Hi Sheldon,

thanks for the great discussion, btw!

Now I'm looking at the problem of the integer-period, for instance, a period of four.

First I go one more step behind the ''u'' parameter. Because we want to have it with abs(u) or length =1, its real and imaginary part are just cos and sin of the same angular parameter, call it p. To have a period of four we set p=Pi/2

Now I have u,t and b dependent on the parameter p:

where the expression for b_p can also be written in cos/sin-terms .

Then the powerseries for b_p^x, dependent on x, begins

Now we want to see more for the four-times iteration. Series having a constant term are not nice for iteration, so we recenter by the fixpoint.

We get

Let's call this function g(x), such that g(x-t)+t = b_p^x . Now the fourth iteration means the fourth power of the associated Bell-matrix and this gives then the powerseries

which immediately shows, that not all x are mapped to themselves after four iterations. But now the beginning of that series looks *very* strange to me - the first four coefficients are exactly what one would expect for a precise four-step-period but with the fifth and the following it looks, as if there were some small, but systematic, distortion in that whole formula. Perhaps I've also an error anywhere, but because we actually shall not get a clean four-step-period I think the series is ok.

Hmmm - what does this tell to us now?

Gottfried

[update 1] Well, numerically this agrees with the direct computation.

Even more strange looks the formal powerseries for the sum of g[4](x) and its inverse:

Now we have the first 8 coefficients zero???

[update 2] Now things become really strange. We can build a sum of the weighted iterates which seems to asymptotically gives a powerseries where only one coefficient <>0 remains at x^1. The beginning of the sum is, where the []-brackets denote the iterate and the (x)-part is left away:

I tried to formulate this as recursion (hope I've debugged all errors)

where the value of a is not yet clear to me.

This is a very strange sum of the iterates, I'd say...

thanks for the great discussion, btw!

Now I'm looking at the problem of the integer-period, for instance, a period of four.

First I go one more step behind the ''u'' parameter. Because we want to have it with abs(u) or length =1, its real and imaginary part are just cos and sin of the same angular parameter, call it p. To have a period of four we set p=Pi/2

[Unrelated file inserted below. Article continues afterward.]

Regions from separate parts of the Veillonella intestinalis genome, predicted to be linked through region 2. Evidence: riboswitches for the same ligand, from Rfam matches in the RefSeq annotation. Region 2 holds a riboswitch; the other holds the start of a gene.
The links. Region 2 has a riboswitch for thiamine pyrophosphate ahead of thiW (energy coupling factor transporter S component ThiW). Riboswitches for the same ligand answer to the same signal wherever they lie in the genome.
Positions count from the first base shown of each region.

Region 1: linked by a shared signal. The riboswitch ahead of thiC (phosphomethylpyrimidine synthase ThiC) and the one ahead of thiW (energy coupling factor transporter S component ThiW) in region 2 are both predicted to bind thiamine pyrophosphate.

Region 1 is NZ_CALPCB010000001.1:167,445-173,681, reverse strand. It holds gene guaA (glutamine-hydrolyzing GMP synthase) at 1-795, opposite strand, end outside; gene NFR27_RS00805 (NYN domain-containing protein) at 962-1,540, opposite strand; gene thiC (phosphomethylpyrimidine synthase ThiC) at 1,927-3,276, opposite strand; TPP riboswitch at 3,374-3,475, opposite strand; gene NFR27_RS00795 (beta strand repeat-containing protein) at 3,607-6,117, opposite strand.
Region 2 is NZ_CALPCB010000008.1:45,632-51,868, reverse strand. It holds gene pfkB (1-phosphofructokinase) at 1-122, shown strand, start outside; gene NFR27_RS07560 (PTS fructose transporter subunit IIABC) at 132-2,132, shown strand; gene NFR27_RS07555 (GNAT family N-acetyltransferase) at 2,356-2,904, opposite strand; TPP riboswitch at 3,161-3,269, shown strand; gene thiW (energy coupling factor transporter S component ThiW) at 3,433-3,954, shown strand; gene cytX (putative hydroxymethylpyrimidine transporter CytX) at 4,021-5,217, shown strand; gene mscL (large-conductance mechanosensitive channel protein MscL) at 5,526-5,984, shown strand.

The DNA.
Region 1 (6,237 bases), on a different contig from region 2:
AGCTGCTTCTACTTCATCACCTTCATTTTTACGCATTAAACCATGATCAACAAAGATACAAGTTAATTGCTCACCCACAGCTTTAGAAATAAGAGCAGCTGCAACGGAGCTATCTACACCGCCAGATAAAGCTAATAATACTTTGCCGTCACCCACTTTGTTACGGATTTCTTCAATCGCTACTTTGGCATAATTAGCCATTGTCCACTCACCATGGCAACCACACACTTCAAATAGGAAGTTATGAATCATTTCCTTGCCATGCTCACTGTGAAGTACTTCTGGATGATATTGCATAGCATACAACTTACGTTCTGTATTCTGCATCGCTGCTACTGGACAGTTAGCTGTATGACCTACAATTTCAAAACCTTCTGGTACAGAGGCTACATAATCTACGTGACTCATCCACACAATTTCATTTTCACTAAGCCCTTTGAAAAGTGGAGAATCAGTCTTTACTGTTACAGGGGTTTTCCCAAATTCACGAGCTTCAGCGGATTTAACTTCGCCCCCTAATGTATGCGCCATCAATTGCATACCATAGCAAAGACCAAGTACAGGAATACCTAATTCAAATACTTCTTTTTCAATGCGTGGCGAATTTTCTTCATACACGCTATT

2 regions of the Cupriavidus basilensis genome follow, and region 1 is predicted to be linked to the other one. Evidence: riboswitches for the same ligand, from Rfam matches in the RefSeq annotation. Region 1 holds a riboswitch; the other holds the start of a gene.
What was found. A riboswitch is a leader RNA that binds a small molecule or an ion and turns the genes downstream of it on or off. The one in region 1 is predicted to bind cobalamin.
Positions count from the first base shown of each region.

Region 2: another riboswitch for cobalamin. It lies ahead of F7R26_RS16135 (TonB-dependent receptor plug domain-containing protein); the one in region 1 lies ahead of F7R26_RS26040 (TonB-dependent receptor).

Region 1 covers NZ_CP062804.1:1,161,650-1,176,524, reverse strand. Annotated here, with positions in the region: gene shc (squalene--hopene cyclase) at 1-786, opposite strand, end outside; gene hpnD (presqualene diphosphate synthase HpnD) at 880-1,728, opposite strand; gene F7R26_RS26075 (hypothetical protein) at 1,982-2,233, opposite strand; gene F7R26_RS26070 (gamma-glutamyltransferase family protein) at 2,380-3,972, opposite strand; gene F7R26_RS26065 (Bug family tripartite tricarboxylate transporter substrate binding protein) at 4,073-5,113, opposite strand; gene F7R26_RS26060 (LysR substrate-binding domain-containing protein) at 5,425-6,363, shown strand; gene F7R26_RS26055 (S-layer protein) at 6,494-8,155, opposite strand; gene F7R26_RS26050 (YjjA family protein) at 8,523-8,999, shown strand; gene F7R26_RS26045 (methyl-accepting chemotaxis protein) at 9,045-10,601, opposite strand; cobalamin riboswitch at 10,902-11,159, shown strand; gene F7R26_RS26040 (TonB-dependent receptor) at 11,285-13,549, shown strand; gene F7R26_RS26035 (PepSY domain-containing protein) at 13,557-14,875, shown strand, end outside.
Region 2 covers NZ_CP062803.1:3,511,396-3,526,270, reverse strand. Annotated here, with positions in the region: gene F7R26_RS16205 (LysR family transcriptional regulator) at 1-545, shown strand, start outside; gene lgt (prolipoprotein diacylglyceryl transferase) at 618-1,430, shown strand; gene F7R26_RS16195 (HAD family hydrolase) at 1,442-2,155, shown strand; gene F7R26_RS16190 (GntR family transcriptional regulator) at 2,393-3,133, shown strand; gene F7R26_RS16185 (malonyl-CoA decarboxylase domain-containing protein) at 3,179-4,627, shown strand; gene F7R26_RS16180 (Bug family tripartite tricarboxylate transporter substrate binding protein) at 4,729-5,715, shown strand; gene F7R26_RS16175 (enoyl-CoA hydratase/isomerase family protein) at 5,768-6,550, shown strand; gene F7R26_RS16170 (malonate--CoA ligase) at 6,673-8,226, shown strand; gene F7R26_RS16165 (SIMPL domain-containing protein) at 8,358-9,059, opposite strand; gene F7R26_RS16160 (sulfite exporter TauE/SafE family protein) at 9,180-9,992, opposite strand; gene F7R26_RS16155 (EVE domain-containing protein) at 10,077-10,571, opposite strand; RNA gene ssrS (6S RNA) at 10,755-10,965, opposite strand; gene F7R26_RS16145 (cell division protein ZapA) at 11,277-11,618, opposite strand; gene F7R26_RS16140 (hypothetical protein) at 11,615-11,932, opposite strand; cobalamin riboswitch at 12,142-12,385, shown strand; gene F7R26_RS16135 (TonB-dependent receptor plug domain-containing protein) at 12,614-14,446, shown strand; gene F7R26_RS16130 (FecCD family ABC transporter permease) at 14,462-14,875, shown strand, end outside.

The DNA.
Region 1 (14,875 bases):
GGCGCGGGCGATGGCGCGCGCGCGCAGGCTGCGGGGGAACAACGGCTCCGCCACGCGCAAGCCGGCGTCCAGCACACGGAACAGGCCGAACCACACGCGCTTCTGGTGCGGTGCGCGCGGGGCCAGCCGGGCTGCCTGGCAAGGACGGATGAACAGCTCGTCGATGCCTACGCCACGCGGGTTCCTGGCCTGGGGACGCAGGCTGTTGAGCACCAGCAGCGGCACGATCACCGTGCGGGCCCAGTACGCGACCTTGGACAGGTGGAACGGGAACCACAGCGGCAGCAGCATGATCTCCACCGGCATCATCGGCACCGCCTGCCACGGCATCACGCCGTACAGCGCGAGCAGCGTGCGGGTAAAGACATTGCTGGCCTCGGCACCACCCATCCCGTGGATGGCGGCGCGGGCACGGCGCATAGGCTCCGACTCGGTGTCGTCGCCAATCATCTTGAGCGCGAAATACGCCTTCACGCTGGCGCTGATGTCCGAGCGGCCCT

Now I have u,t and b dependent on the parameter p:

Code:

`.`

p = Pi/2 ~ 1.57079632679

u_p = e^(p*I) = cos(p) + I*sin(p) = 1*I

t_p = exp(u) = e^e^(p*I) ~ 0.540302305868 + 0.841470984808*I

b_p = exp(u/t) = e^(e^(p*I - e^(p*I)) ) ~ 1.98933207608 + 1.19328219947*I

where the expression for b_p can also be written in cos/sin-terms .

Then the powerseries for b_p^x, dependent on x, begins

Code:

`b_p^x=`

1

+0.841470984808 + 0.540302305868*I x^1

+0.208073418274 + 0.454648713413*I x^2

-0.0235200013433 + 0.164998749433*I x^3

-0.0272351508693 + 0.0315334373045*I x^4

-0.00799103562219 + 0.00236385154553*I x^5

-0.00133356984257 - 0.000388077080832*I x^6

-0.000130354483873 - 0.000149583780624*I x^7

-0.00000360863179089 - 0.0000245376549262*I x^8

+0.00000113568806559 - 0.00000251083074814*I x^9

+0.000000231225619785 - 0.000000149917634174*I x^10

+0.0000000250518630389 - 1.10873065678 E-10*I x^11

+ ...

We get

Code:

`g(x)=b_p^(x+t)-t= 1.00000000000*I x^1`

-0.270151152934 + 0.420735492404*I x^2

-0.151549571138 + 0.0693578060912*I x^3

-0.0412496873584 - 0.00588000033583*I x^4

-0.00630668746090 - 0.00544703017386*I x^5

-0.000393975257588 - 0.00133183927037*I x^6

0.0000554395829760 - 0.000190509977510*I x^7

0.0000186979725780 - 0.0000162943104841*I x^8

0.00000272640610291 - 0.000000400959087876*I x^9

0.000000251083074814 + 0.000000113568806559*I x^10

0.0000000136288758340 + 0.0000000210205108896*I x^11

...

Code:

`g[4](x)= `

1.00000000000 x^1

0 x^2

0 x^3

0 x^4

0.0369804674784 + 0.0209284634084*I x^5

-0.0133357749117 + 0.0430512149364*I x^6

-0.0314482605408 - 0.00625863317399*I x^7

0.00325514172007 - 0.0187262354932*I x^8

0.0111167178521 + 0.00450965240622*I x^9

-0.00619602644164 + 0.00863859539483*I x^10

-0.00808355752859 - 0.00636782383183*I x^11

+ ...

Hmmm - what does this tell to us now?

Gottfried

[update 1] Well, numerically this agrees with the direct computation.

Even more strange looks the formal powerseries for the sum of g[4](x) and its inverse:

Code:

`(g[4](x)+g[-4](x))/2= 1.00000000000 x^1`

0 x^2

0 x^3

0 x^4

0 x^5

0 x^6

0 x^7

0 x^8

0.00232388598570 + 0.00386972180224*I x^9

-0.00766787431799 + 0.00722126227129*I x^10

-0.0112186194499 - 0.00878239357562*I x^11

0.00780725843775 - 0.0123162125380*I x^12

0.0108462124501 + 0.00556062630806*I x^13

-0.00254708386547 + 0.00766320056079*I x^14

-0.00366236379688 + 0.000506041490944*I x^15

-0.00286712784159 + 0.000171130301212*I x^16

-0.00308230052060 - 0.00406930549958*I x^17

...

Now we have the first 8 coefficients zero???

[update 2] Now things become really strange. We can build a sum of the weighted iterates which seems to asymptotically gives a powerseries where only one coefficient <>0 remains at x^1. The beginning of the sum is, where the []-brackets denote the iterate and the (x)-part is left away:

Code:

`. `

s1(p)=((g[4]+g[-4]) - (g[8]+g[-8])/4) - ((g[16]+g[-16])/16 - (g[32]+g[-32])/64 )/16 ...

I tried to formulate this as recursion (hope I've debugged all errors)

Code:

`.`

let g4[k]=g[4*k]

then

s0(p)=(g4[2^p]+g4[-2^p]) / 4^p

s1(p)=(s0(2p)-s0(2p+1)) / 4^(p*2)

s2(p)=(s1(2p)-s1(2p+1)) / 4^(p*2^2)

s3(p)=(s2(2p)-s2(2p+1)) / 4^(p*2^3)

..

lim n->inf s_n(0) = a x + 0

This is a very strange sum of the iterates, I'd say...

Gottfried Helms, Kassel